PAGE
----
Our View

On the face of it, EnLink Midstream’s level of total liabilities left us tentative about the stock, and its interest cover was no more enticing than the one empty restaurant on the busiest night of the year. But on the bright side, its conversion of EBIT to free cash flow is a good sign, and makes us more optimistic. We’re quite clear that we consider EnLink Midstream to be really rather risky, as a result of its balance sheet health. So we’re almost as wary of this stock as a hungry kitten is about falling into its owner’s fish pond: once bitten, twice shy, as they say. The balance sheet is clearly the area to focus on when you are analysing debt. However, not all investment risk resides within the balance sheet – far from it. Be aware that EnLink Midstream is showing 1 warning sign in our investment analysis , you should know about…

At the end of the day, it’s often better to focus on companies that are free from net debt. You can access our special list of such companies (all with a track record of profit growth). It’s free.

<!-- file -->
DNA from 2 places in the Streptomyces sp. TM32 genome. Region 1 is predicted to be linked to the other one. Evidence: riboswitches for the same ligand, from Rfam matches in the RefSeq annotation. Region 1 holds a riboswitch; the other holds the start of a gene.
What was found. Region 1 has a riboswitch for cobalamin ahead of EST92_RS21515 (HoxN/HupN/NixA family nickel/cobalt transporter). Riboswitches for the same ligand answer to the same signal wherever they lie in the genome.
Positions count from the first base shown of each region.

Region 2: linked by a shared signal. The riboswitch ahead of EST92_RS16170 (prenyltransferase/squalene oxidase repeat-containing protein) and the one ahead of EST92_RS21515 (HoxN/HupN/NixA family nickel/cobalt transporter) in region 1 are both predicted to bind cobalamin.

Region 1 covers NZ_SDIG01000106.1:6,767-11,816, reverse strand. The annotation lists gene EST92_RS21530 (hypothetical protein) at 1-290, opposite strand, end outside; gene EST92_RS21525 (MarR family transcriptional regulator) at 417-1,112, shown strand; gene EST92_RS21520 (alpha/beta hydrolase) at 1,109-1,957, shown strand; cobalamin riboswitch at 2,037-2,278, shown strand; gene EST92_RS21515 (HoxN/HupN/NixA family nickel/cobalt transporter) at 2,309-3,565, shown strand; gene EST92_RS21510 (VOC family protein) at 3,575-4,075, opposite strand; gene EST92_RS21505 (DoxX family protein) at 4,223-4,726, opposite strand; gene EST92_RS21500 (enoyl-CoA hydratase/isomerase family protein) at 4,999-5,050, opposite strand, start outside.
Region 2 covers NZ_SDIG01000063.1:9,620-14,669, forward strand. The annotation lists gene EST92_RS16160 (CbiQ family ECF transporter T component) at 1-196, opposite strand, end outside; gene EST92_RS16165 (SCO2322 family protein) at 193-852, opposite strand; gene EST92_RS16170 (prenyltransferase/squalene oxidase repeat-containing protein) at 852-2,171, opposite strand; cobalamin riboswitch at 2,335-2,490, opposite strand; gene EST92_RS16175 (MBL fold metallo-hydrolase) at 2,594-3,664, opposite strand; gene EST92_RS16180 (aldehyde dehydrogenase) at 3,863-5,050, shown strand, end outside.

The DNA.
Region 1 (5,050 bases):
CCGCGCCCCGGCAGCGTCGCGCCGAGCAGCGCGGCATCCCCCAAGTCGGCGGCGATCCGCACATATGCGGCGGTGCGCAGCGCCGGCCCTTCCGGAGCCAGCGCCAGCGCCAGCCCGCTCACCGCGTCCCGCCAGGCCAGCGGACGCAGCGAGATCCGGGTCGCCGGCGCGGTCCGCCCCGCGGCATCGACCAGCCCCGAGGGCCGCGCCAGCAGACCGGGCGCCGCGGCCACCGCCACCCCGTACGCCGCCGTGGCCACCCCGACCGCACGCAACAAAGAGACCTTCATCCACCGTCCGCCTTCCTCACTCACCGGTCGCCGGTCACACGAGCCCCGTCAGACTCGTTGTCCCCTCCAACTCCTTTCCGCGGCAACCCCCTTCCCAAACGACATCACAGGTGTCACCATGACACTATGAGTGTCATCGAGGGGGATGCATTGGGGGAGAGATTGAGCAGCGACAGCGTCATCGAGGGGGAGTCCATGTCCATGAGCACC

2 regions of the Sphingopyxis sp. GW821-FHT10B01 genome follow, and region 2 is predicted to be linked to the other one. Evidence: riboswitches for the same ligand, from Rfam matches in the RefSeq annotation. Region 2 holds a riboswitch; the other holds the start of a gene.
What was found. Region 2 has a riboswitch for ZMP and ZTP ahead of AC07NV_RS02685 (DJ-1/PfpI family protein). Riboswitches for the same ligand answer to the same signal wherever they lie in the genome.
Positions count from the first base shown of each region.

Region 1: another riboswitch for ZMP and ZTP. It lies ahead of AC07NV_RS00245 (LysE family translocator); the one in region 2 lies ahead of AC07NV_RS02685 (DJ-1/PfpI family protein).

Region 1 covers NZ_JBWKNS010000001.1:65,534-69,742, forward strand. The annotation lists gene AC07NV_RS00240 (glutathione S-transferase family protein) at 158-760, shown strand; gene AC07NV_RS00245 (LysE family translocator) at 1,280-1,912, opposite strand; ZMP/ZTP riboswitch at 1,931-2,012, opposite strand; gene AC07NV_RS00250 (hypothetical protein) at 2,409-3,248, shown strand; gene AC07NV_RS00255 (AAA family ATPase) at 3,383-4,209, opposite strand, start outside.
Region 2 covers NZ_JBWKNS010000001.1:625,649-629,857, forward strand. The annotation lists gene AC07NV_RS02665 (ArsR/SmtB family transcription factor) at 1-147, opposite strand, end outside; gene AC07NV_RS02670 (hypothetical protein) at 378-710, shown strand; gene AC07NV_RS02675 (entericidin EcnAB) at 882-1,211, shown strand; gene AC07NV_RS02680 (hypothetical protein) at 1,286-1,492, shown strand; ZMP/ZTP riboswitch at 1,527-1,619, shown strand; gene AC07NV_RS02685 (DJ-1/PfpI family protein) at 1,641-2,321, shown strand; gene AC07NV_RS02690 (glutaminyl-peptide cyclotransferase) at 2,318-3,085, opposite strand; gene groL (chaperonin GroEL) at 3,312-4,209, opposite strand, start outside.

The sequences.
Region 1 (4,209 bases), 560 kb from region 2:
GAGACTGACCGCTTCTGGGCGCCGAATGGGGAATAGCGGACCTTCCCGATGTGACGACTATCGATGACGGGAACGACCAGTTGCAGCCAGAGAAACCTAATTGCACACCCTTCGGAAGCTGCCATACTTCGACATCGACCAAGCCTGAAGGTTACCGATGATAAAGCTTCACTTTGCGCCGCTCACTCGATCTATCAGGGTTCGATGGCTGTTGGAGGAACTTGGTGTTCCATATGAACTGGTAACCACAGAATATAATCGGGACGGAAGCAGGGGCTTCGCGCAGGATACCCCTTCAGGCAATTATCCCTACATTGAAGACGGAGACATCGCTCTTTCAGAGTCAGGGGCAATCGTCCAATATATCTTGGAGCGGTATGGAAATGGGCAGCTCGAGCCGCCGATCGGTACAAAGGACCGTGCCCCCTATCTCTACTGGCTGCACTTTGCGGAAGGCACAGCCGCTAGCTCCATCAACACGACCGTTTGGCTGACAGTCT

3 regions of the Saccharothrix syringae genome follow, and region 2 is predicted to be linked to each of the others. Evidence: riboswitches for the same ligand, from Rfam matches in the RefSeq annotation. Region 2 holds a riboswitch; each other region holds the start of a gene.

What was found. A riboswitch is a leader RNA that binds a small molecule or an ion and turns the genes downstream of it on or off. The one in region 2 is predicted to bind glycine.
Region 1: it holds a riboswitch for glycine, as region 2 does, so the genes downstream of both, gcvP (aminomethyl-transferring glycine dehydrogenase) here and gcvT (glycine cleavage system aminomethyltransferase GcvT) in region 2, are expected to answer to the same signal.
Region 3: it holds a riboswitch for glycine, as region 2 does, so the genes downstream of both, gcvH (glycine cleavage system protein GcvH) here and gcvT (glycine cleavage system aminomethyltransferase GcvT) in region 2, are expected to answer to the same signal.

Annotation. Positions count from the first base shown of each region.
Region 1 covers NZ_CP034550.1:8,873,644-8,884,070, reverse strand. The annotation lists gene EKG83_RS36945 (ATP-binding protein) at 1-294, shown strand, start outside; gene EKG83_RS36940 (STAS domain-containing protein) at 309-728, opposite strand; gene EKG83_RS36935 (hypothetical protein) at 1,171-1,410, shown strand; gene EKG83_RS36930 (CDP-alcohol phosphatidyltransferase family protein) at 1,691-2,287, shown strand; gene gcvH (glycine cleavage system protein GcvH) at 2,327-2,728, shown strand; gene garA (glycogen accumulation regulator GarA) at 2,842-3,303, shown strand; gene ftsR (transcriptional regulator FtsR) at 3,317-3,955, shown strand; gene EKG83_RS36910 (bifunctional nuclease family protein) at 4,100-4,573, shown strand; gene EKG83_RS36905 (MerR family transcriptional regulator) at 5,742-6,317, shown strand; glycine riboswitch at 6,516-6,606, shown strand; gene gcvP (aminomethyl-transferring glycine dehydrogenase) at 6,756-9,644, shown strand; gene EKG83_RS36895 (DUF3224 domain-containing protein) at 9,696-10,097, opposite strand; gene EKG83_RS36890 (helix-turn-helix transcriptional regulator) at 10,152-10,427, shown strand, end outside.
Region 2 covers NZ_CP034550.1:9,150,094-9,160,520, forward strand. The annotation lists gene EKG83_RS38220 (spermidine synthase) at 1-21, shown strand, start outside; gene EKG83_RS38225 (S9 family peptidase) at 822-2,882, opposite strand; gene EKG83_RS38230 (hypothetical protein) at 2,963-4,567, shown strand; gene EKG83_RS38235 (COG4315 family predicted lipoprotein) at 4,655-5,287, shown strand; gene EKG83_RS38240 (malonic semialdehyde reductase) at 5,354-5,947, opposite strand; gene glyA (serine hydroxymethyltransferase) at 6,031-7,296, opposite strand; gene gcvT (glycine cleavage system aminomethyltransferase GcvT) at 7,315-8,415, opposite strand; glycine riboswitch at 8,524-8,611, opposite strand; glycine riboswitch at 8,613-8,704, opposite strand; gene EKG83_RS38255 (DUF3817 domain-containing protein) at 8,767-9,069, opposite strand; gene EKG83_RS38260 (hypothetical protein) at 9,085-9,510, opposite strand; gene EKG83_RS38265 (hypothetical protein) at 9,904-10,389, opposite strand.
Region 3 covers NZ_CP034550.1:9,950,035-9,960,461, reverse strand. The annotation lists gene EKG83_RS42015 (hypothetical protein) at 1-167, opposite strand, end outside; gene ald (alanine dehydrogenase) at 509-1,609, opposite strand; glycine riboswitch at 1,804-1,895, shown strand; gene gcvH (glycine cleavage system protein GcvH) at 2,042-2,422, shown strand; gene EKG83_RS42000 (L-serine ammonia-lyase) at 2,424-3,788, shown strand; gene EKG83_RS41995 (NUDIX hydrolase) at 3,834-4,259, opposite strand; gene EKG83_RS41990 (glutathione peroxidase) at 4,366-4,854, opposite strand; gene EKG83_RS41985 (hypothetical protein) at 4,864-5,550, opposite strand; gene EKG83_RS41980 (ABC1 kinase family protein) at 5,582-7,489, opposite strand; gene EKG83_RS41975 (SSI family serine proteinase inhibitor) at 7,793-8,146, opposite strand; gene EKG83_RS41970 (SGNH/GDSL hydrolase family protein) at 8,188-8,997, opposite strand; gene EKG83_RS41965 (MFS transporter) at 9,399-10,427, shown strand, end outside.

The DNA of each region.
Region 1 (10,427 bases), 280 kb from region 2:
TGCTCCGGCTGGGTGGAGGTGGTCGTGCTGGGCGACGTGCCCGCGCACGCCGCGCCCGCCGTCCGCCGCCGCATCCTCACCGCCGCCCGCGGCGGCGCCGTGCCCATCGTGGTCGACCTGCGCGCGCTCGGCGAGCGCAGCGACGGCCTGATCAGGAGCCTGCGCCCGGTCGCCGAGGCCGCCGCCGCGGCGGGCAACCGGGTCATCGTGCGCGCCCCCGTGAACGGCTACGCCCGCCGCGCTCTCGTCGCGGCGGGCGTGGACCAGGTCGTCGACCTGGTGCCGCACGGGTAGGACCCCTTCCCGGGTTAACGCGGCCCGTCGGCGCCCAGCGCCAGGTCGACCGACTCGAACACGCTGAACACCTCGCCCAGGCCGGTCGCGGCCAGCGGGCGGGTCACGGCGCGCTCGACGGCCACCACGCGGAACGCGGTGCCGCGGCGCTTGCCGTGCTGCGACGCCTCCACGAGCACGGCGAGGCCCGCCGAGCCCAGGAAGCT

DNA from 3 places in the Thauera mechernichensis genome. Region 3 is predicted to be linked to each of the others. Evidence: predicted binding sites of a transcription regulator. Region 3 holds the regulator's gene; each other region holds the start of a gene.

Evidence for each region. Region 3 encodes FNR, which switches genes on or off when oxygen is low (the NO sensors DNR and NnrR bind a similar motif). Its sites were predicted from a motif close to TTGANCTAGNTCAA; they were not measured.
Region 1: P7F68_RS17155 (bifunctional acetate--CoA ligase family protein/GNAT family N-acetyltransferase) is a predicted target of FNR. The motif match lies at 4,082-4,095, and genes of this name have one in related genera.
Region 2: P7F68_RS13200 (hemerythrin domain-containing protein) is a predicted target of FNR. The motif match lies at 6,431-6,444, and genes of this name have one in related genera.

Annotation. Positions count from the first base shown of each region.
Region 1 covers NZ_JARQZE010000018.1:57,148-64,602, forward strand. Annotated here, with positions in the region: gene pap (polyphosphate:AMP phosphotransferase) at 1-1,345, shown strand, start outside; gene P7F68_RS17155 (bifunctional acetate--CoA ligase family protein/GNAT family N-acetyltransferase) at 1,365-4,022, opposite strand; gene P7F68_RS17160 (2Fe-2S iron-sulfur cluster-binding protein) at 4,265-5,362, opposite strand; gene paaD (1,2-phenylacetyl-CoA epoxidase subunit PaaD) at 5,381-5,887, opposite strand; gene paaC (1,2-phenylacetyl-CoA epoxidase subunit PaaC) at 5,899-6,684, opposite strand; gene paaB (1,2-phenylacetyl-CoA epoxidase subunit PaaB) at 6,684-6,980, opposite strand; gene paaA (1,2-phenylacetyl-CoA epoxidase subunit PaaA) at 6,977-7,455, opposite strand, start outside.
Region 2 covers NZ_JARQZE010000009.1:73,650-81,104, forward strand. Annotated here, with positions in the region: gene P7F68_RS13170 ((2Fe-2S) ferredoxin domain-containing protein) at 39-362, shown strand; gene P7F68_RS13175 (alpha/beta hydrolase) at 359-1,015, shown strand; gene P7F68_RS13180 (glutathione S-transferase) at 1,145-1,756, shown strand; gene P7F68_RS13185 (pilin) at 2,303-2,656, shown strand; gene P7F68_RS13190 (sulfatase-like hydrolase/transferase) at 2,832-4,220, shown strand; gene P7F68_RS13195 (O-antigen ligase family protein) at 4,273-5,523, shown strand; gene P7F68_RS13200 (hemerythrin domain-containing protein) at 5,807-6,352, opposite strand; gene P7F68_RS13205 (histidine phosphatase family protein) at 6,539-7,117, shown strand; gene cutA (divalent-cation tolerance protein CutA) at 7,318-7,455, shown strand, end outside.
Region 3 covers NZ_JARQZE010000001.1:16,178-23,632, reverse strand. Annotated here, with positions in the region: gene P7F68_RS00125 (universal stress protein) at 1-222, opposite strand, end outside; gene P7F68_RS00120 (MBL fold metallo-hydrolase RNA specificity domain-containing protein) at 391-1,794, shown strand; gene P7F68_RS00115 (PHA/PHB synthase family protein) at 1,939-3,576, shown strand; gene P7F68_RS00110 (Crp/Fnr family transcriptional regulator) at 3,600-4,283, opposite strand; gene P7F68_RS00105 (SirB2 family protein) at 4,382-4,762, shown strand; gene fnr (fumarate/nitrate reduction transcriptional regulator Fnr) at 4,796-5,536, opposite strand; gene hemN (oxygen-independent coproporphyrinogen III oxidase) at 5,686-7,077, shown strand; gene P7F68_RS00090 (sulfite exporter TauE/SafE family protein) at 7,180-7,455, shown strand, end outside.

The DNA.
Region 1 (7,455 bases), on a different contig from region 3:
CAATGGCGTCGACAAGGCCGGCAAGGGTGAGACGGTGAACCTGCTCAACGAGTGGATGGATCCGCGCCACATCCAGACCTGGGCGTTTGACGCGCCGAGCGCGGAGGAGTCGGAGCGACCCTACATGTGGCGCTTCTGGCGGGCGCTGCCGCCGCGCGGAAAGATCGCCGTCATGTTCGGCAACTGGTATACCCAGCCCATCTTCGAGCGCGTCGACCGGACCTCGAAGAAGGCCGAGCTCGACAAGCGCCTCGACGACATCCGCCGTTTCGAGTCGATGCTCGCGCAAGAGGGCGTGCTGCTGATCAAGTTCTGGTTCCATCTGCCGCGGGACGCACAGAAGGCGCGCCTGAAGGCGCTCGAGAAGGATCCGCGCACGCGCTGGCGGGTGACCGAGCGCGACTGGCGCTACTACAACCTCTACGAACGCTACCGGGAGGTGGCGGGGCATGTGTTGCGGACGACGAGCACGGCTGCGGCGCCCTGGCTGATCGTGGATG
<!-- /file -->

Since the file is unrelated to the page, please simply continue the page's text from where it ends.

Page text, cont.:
This article by Simply Wall St is general in nature. We provide commentary based on historical data and analyst forecasts only using an unbiased methodology and our articles are not intended to be financial advice. It does not constitute a recommendation to buy or sell any stock, and does not take account of your objectives, or your financial situation. We aim to bring you long-term focused analysis driven by fundamental data. Note that our analysis may not factor in the latest price-sensitive company announcements or qualitative material. Simply Wall St has no position in any stocks mentioned.

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The views and opinions expressed herein are the views and opinions of the author and do not necessarily reflect those of Nasdaq, Inc.

https://www.nasdaq.com/articles/does-enlink-midstream-nyse%3Aenlc-have-a-healthy-balance-sheet-2021-09-13